Valley Breeze

The Valley Breeze Woonsocket North Smithfield 05-14-2020

The Valley Breeze Newspapers serving the Northern Rhode Island towns of Cumberland, Lincoln, Woonsocket, Smithfield, North Smithfield, Pawtucket, North Providence, Scituate, Foster, and Glocester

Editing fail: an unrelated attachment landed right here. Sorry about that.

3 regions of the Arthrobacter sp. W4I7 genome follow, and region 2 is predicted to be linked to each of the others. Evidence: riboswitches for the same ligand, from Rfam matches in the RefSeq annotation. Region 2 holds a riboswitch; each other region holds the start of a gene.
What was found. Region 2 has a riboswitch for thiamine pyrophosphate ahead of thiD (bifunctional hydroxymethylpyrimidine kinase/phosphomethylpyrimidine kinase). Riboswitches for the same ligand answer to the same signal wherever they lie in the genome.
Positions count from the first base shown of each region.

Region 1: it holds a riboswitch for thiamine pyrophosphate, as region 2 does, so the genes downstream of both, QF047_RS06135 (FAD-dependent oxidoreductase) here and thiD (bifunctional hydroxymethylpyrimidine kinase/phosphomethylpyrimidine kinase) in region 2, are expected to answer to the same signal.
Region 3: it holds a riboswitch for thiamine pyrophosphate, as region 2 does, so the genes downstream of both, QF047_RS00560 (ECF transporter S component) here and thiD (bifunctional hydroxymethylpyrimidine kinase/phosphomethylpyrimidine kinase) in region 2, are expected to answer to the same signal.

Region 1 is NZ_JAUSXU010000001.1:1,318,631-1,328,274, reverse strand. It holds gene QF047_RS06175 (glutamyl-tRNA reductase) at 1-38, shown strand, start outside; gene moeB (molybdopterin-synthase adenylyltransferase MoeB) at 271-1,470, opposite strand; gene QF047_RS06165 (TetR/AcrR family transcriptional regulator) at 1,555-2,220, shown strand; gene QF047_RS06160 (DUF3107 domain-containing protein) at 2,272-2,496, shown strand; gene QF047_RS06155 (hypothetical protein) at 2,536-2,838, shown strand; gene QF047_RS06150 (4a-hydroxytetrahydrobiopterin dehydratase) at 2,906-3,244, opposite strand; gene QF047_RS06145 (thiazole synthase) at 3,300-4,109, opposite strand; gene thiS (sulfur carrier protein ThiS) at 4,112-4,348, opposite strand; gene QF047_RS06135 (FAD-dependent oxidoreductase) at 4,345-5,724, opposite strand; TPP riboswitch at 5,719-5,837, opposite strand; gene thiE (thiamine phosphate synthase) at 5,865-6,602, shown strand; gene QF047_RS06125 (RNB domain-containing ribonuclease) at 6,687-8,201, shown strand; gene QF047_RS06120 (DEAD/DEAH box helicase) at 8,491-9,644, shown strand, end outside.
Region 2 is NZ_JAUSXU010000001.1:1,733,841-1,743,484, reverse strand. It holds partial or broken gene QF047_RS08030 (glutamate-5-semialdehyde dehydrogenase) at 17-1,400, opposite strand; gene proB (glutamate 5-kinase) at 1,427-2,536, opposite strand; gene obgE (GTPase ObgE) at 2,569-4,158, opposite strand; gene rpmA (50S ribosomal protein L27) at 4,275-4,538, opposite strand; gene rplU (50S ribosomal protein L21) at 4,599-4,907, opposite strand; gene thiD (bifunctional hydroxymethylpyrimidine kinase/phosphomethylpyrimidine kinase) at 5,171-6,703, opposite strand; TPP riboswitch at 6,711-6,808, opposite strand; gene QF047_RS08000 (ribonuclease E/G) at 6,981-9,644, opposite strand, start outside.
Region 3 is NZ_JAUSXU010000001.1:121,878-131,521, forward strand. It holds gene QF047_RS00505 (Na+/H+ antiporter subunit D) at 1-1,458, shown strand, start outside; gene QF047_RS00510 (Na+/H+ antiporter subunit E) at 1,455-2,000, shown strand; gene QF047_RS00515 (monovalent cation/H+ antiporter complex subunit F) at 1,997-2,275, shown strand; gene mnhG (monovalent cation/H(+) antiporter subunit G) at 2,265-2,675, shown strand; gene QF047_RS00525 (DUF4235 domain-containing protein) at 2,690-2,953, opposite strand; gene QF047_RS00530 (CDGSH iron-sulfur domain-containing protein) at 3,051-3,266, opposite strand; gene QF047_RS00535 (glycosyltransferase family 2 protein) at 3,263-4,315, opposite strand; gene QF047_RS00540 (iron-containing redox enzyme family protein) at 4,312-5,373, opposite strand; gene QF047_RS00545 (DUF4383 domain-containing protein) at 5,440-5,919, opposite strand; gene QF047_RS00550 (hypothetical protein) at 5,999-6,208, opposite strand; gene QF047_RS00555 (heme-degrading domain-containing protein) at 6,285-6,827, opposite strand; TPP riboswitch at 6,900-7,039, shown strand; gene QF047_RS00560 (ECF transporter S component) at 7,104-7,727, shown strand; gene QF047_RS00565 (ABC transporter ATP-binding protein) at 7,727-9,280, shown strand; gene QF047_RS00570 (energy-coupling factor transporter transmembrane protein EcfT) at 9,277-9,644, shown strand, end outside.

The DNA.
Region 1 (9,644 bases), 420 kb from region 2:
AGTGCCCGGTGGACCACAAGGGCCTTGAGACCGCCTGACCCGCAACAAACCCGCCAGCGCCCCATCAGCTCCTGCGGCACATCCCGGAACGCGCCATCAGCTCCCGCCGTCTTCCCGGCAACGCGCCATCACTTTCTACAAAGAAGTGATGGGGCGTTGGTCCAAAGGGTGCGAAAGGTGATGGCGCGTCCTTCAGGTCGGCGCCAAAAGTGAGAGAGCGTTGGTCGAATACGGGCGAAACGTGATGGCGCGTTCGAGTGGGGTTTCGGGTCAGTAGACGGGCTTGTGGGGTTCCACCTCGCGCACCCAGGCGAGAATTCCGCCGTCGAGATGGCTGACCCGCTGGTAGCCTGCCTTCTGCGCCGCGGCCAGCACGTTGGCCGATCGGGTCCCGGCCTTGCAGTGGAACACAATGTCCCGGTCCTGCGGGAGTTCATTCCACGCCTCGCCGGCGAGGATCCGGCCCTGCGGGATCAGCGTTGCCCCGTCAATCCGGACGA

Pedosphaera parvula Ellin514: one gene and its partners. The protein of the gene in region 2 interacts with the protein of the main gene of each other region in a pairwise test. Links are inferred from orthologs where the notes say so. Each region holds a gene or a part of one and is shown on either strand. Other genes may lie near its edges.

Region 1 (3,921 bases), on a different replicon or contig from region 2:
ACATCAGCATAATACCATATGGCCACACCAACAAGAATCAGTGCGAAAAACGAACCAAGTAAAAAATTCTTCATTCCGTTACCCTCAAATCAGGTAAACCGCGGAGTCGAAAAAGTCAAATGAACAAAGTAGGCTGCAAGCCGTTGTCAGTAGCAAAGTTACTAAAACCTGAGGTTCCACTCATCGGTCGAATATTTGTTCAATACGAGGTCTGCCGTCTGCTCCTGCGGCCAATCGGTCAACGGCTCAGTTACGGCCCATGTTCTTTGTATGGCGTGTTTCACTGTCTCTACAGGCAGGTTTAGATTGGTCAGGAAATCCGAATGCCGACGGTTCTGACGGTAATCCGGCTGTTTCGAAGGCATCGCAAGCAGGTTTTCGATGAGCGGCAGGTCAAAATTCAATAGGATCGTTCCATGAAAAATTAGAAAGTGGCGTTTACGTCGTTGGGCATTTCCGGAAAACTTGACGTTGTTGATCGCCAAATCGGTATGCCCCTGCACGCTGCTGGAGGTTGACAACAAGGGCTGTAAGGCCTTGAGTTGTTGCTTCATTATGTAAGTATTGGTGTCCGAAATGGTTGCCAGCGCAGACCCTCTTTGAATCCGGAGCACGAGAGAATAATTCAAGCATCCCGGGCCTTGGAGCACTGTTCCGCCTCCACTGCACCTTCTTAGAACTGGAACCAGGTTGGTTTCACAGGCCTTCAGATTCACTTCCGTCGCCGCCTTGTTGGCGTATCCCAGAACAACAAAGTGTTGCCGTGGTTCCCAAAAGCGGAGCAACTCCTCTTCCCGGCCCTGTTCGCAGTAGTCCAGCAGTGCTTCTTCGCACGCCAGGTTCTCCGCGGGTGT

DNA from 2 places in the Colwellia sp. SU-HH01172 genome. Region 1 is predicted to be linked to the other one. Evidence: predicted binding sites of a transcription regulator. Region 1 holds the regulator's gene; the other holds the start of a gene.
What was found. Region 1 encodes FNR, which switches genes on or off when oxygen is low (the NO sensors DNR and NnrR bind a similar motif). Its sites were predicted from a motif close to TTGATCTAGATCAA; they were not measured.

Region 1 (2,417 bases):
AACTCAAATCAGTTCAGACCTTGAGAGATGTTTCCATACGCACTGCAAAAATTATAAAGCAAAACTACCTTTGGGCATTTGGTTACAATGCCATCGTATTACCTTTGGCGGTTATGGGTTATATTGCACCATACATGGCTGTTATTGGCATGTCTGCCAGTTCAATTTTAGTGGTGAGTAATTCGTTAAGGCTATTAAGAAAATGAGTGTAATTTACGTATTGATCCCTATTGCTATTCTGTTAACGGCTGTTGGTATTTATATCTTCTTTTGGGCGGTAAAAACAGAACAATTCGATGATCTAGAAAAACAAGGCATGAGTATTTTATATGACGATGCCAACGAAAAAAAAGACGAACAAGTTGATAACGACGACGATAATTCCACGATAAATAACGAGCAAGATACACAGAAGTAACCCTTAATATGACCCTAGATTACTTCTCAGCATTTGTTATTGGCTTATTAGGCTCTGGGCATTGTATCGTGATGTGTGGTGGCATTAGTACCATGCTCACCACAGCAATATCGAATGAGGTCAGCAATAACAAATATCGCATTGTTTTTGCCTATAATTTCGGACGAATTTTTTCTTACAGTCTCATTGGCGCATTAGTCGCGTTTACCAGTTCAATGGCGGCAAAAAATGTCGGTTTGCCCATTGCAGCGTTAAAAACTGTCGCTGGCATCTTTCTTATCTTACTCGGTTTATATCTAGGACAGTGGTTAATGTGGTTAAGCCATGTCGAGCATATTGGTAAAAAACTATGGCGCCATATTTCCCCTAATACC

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8 SPRING IN THE VALLEY – HOME EDITION MAY 14-20, 2020 | VALLEY BREEZE Major shares easy ways to make home a haven Elyse Major is the editor-in-chief at Providence Media, which puts out Providence Monthly, East Side Monthly, SO Rhode Island, The Bay and Hey Rhody, and is widely regarded as a master of all things interior decorating. Her genius can be seen throughout her own Smithfield home. Given how much time our readers have been spending at home of late, we asked her to share some of her wisdom about these places where we live. Here's what she had to say. What's one of your favorite trends in decorating from the past five years and why? I have to admit that I'm a fan of shiplap, which if you're unfa- miliar, is a popular Farmhouse Style wall treatment that started quite humbly as home insulation. Shiplap is interior paneling made of wood boards cut to fit tightly with grooves, resulting in a seal. One day Joanna Gaines (Magnolia Market) uncovered shi- plap beneath layers of wallpaper and now the look is so coveted, you can even buy adhesive wallpaper to achieve the look. What's your favorite room in your house for function- ality and livability and how did you get it that way? I would say our living room and my goal for it has always been to be comfortable but pretty. When my now-teenage boys were toddlers, I decided to embrace Shabby/Cottage style, which is a look all about chipped and worn finishes, faded textiles, and com- fortable furniture. I still use decorative accents that are unbreak- able like galvanized tin, gathered seashells and stones. I'm also a longtime fan of slipcovered sofas where covers can be removed for washing. Easy care makes for an easier time keeping things nice. This style especially kept me sane when the boys were little and crash-landings of the Millenium Falcon on the coffee table were regular occurrences. At one point I had a large bowl out – not wish vase fillers – but Matchbox cars. With regard to paint sprucing up tired spaces, what are some useful tips for making a maximum impact with minimal effort? It's amazing what a bucket of paint can do. For example, paint in a singular color can unify a disparate group of wood furniture into a unified set. I have a pine armoire from the '90s that was looking dated so I rolled on leftover wall paint, distressed with a bit of sanding, adding pale aqua stripes to the center of each door, and now it's one of my favorite pieces. I've painted the steps in our stairway, even the tiled bathroom floor! My thought is, if it doesn't work out, layer on something else, but it usually works out. For people who don't typically spend much time at home and want to make it more of a haven now that they're stuck there, what are some easy ways they can do so? Rearrange the furniture a certain way? Add more color? Here are things I like to do to make the most of what I cur- rently have at home. First, let in light! Sunlight is the best home accent and all you need to do is lift the shades to lift your spirits. Each night before going to bed, tidy up, and each morning when you wake up, make your bed. You'll feel a slight sense of control and order. Almost every afternoon I forage a handful of flowers or greens to bring inside; simply plop them into a jelly jar for a little windowsill pick-me-up. Rearranging the furniture can be a fun thing – even "shopping" your own home and switching pieces from room to room. Also, assemble items on a shelf like a styl- ist – by theme or color. I like looking at Pottery Barn catalogs for reference. - Q&A by Ethan Shorey

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